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Internet Engineering Task Force                              S. Kawamura
Internet-Draft                                         NEC BIGLOBE, Ltd.
Intended status: Informational                             June 11, 2010
Expires: December 13, 2010


            A Basic Guideline for Listing ISPs that Run IPv6
                  draft-kawamura-ipv6-isp-listings-00

Abstract

   There are many web sites that give listings of IPv6 enabled service
   providers, or rate ISPs according to their IPv6 enabledness.  This
   document intends to gather information about currently known sites
   and their methods of checking an ISPs enabledness.  This document
   also summarizes a basic guideline that these listings may consider
   when checking an ISPs IPv6 enabledness.

Status of this Memo

   This Internet-Draft is submitted in full conformance with the
   provisions of BCP 78 and BCP 79.

   Internet-Drafts are working documents of the Internet Engineering
   Task Force (IETF).  Note that other groups may also distribute
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   Internet-Drafts are draft documents valid for a maximum of six months
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   time.  It is inappropriate to use Internet-Drafts as reference
   material or to cite them other than as "work in progress."

   This Internet-Draft will expire on December 13, 2010.

Copyright Notice

   Copyright (c) 2010 IETF Trust and the persons identified as the
   document authors.  All rights reserved.

   This document is subject to BCP 78 and the IETF Trust's Legal
   Provisions Relating to IETF Documents
   (http://trustee.ietf.org/license-info) in effect on the date of
   publication of this document.  Please review these documents
   carefully, as they describe your rights and restrictions with respect
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   include Simplified BSD License text as described in Section 4.e of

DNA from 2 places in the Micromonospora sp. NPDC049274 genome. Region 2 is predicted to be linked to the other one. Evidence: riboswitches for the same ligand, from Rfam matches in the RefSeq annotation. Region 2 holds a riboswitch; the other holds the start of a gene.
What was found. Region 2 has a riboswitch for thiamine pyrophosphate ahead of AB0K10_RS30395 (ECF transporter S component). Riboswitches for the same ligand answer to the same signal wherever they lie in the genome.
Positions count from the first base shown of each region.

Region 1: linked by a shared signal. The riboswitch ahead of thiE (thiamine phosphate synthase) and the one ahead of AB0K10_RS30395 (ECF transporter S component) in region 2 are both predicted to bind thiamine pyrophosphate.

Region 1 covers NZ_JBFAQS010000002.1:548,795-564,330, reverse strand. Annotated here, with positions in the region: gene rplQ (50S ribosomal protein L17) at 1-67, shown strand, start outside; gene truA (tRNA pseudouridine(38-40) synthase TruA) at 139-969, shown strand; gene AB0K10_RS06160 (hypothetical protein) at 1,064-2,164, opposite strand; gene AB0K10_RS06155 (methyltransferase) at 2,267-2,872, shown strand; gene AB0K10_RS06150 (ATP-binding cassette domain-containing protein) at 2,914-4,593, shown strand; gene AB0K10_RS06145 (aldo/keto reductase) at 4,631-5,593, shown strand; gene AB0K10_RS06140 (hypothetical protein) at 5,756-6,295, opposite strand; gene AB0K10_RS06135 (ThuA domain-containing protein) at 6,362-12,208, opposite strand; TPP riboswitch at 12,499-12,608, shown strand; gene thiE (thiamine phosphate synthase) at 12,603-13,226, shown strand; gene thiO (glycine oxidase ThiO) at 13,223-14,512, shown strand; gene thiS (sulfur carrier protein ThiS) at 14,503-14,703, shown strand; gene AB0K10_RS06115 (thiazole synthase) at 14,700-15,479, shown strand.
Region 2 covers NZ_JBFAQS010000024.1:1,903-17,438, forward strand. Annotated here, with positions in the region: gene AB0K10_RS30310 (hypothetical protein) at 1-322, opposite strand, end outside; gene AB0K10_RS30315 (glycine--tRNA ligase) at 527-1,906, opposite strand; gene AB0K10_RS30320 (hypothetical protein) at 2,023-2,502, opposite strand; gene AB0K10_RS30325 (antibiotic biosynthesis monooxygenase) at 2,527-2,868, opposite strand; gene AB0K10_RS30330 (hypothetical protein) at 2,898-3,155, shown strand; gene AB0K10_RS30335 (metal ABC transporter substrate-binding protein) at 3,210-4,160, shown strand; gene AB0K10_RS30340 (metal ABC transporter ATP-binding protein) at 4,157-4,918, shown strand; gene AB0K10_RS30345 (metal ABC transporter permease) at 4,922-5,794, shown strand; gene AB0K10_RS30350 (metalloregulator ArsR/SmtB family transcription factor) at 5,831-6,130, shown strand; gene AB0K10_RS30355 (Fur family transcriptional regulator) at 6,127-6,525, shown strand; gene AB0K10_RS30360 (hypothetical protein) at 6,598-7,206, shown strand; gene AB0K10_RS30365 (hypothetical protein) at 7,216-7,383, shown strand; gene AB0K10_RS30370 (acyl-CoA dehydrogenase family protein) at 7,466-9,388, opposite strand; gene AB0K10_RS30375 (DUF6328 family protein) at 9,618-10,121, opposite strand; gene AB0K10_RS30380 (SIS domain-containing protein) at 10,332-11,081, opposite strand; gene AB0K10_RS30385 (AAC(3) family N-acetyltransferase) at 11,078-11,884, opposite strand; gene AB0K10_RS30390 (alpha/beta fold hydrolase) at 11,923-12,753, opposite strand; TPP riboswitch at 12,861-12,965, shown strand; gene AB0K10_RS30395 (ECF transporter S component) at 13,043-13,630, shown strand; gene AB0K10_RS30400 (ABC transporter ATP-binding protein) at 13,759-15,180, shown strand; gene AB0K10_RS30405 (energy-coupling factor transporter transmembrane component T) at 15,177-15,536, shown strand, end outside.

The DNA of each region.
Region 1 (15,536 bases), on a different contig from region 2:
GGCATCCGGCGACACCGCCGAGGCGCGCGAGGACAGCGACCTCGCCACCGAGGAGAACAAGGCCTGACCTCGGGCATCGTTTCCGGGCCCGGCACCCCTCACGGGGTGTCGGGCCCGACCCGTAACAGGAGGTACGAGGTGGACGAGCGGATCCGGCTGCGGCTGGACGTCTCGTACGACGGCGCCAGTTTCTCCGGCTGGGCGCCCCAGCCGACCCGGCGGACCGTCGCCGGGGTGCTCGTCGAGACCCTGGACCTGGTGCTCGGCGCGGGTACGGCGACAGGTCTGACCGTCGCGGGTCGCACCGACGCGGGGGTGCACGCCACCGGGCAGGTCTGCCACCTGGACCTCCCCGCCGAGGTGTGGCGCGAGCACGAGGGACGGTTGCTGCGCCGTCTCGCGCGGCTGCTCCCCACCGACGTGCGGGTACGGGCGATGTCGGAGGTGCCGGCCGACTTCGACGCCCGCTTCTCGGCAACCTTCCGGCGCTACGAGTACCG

the Trust Legal Provisions and are provided without warranty as



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   described in the Simplified BSD License.


1.  Introduction

   There are many web sites that give listings of IPv6 enabled service
   providers, or rate ISPs according to their IPv6 enabledness.  The
   following are few examples of currently known programs.

      IPv6 Enabled Program http://ipv6forum.org/ipv6_enabled/

      IPv6 Ripeness http://labs.ripe.net/content/ipv6-ripeness/

      SixXS http://www.sixxs.net/wiki/IPv6_Enabled_Service_Providers

      IPv6 to Standard http://ipv6-to-standard.org/

      Hurricane Electric Free IPv6 Certification
      http://ipv6.he.net/certification/

   There are several motivations for these listings which benefit both
   the ISPs and the users.  It gives ISPs a goal to work for in turning
   up IPv6.  It also can be used by ISPs for publicity (in telling the
   world that their service is ready for IPv4 address exhaustion).
   Listings can also be a guide for users when they choose their ISP.

   This document intends to gather information about currently known
   listings, and to summarize a basic guideline that can be used when
   starting a new program of the like.  There are many reason (such as
   localization) that a new listing is started albeit the fact that
   there already is one.  A presence of a guideline would help those
   that intend to start such programs.  It may also help in keeping one
   listing or rating guideline from being widely different from another,
   so it would not confuse users who decided to choose ISPs on the basis
   that the ISP is on one of these IPv6 enabled service provider
   listings.

1.1.  Requirements Language

   The key words "MUST", "MUST NOT", "REQUIRED", "SHALL", "SHALL NOT",
   "SHOULD", "SHOULD NOT", "RECOMMENDED", "MAY", and "OPTIONAL" in this
   document are to be interpreted as described in RFC 2119 [RFC2119].


2.  Summary of the Current Situation

   The following are the list of currently known programs that list or
   rate ISPs according to a guideline that each has determined.



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      IPv6 Enabled Program http://ipv6forum.org/ipv6_enabled/

      IPv6 Ripeness http://labs.ripe.net/content/ipv6-ripeness/

      SixXS http://www.sixxs.net/wiki/IPv6_Enabled_Service_Providers

      IPv6 to Standard http://ipv6-to-standard.org/

      Hurricane Electric Free IPv6 Certification
      http://ipv6.he.net/certification/

   note: the following description of each program is not yet complete.

2.1.  IPv6 Enabled Program

   The IPv6 enabled program lists ISPs at two levels: basic and
   advanced.  At the time of this writing, the advanced level list has
   not been started yet.  The basic requirements for being listed in the
   basic list are, to have a prefix assigned or allocated (IPv6 enabled
   program does not check if the prefix is an assignment or allocation),